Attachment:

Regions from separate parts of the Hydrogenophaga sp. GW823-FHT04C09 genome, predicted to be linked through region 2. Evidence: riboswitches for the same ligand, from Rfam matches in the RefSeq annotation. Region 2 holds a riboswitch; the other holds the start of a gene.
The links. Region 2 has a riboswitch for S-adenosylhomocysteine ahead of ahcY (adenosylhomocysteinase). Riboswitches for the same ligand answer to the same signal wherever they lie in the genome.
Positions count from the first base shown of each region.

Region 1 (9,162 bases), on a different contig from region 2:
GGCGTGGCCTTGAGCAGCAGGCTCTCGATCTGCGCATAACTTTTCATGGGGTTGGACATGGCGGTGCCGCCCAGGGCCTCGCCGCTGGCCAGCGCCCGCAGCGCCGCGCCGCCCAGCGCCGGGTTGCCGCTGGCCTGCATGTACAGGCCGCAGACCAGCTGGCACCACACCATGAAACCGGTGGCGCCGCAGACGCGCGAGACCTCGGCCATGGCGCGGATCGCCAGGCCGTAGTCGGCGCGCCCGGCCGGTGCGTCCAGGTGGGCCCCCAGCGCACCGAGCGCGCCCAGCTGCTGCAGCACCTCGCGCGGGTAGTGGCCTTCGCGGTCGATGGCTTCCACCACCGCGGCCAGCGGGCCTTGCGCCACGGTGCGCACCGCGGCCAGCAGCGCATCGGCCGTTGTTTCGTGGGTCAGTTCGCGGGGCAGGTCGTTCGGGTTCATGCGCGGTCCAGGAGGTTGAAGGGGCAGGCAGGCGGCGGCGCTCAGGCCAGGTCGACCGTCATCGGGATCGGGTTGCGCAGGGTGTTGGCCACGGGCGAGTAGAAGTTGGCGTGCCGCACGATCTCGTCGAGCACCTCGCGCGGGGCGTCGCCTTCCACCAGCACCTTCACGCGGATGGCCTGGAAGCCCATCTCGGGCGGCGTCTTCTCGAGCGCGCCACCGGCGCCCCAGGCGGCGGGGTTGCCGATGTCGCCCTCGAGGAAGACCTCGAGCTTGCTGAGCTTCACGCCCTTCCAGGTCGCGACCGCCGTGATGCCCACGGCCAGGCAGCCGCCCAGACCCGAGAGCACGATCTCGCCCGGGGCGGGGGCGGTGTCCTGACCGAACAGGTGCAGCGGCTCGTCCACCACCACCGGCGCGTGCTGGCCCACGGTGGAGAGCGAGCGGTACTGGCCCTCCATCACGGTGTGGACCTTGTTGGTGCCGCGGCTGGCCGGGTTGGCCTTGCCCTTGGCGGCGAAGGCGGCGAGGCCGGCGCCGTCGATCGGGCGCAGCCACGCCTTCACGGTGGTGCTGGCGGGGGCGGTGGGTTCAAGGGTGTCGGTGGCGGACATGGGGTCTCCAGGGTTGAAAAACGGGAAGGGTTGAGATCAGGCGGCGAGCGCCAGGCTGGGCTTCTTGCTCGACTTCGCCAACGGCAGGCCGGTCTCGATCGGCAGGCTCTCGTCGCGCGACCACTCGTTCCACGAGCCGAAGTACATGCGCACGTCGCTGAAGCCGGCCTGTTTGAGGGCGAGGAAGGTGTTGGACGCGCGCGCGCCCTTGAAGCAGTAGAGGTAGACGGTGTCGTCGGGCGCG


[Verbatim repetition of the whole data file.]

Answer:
Regions from separate parts of the Hydrogenophaga sp. GW823-FHT04C09 genome, predicted to be linked through region 2. Evidence: riboswitches for the same ligand, from Rfam matches in the RefSeq annotation. Region 2 holds a riboswitch; the other holds the start of a gene.
The links. Region 2 has a riboswitch for S-adenosylhomocysteine ahead of ahcY (adenosylhomocysteinase). Riboswitches for the same ligand answer to the same signal wherever they lie in the genome.
Positions count from the first base shown of each region.

Region 1 (9,162 bases), on a different contig from region 2:
GGCGTGGCCTTGAGCAGCAGGCTCTCGATCTGCGCATAACTTTTCATGGGGTTGGACATGGCGGTGCCGCCCAGGGCCTCGCCGCTGGCCAGCGCCCGCAGCGCCGCGCCGCCCAGCGCCGGGTTGCCGCTGGCCTGCATGTACAGGCCGCAGACCAGCTGGCACCACACCATGAAACCGGTGGCGCCGCAGACGCGCGAGACCTCGGCCATGGCGCGGATCGCCAGGCCGTAGTCGGCGCGCCCGGCCGGTGCGTCCAGGTGGGCCCCCAGCGCACCGAGCGCGCCCAGCTGCTGCAGCACCTCGCGCGGGTAGTGGCCTTCGCGGTCGATGGCTTCCACCACCGCGGCCAGCGGGCCTTGCGCCACGGTGCGCACCGCGGCCAGCAGCGCATCGGCCGTTGTTTCGTGGGTCAGTTCGCGGGGCAGGTCGTTCGGGTTCATGCGCGGTCCAGGAGGTTGAAGGGGCAGGCAGGCGGCGGCGCTCAGGCCAGGTCGACCGTCATCGGGATCGGGTTGCGCAGGGTGTTGGCCACGGGCGAGTAGAAGTTGGCGTGCCGCACGATCTCGTCGAGCACCTCGCGCGGGGCGTCGCCTTCCACCAGCACCTTCACGCGGATGGCCTGGAAGCCCATCTCGGGCGGCGTCTTCTCGAGCGCGCCACCGGCGCCCCAGGCGGCGGGGTTGCCGATGTCGCCCTCGAGGAAGACCTCGAGCTTGCTGAGCTTCACGCCCTTCCAGGTCGCGACCGCCGTGATGCCCACGGCCAGGCAGCCGCCCAGACCCGAGAGCACGATCTCGCCCGGGGCGGGGGCGGTGTCCTGACCGAACAGGTGCAGCGGCTCGTCCACCACCACCGGCGCGTGCTGGCCCACGGTGGAGAGCGAGCGGTACTGGCCCTCCATCACGGTGTGGACCTTGTTGGTGCCGCGGCTGGCCGGGTTGGCCTTGCCCTTGGCGGCGAAGGCGGCGAGGCCGGCGCCGTCGATCGGGCGCAGCCACGCCTTCACGGTGGTGCTGGCGGGGGCGGTGGGTTCAAGGGTGTCGGTGGCGGACATGGGGTCTCCAGGGTTGAAAAACGGGAAGGGTTGAGATCAGGCGGCGAGCGCCAGGCTGGGCTTCTTGCTCGACTTCGCCAACGGCAGGCCGGTCTCGATCGGCAGGCTCTCGTCGCGCGACCACTCGTTCCACGAGCCGAAGTACATGCGCACGTCGCTGAAGCCGGCCTGTTTGAGGGCGAGGAAGGTGTTGGACGCGCGCGCGCCCTTGAAGCAGTAGAGGTAGACGGTGTCGTCGGGCGCG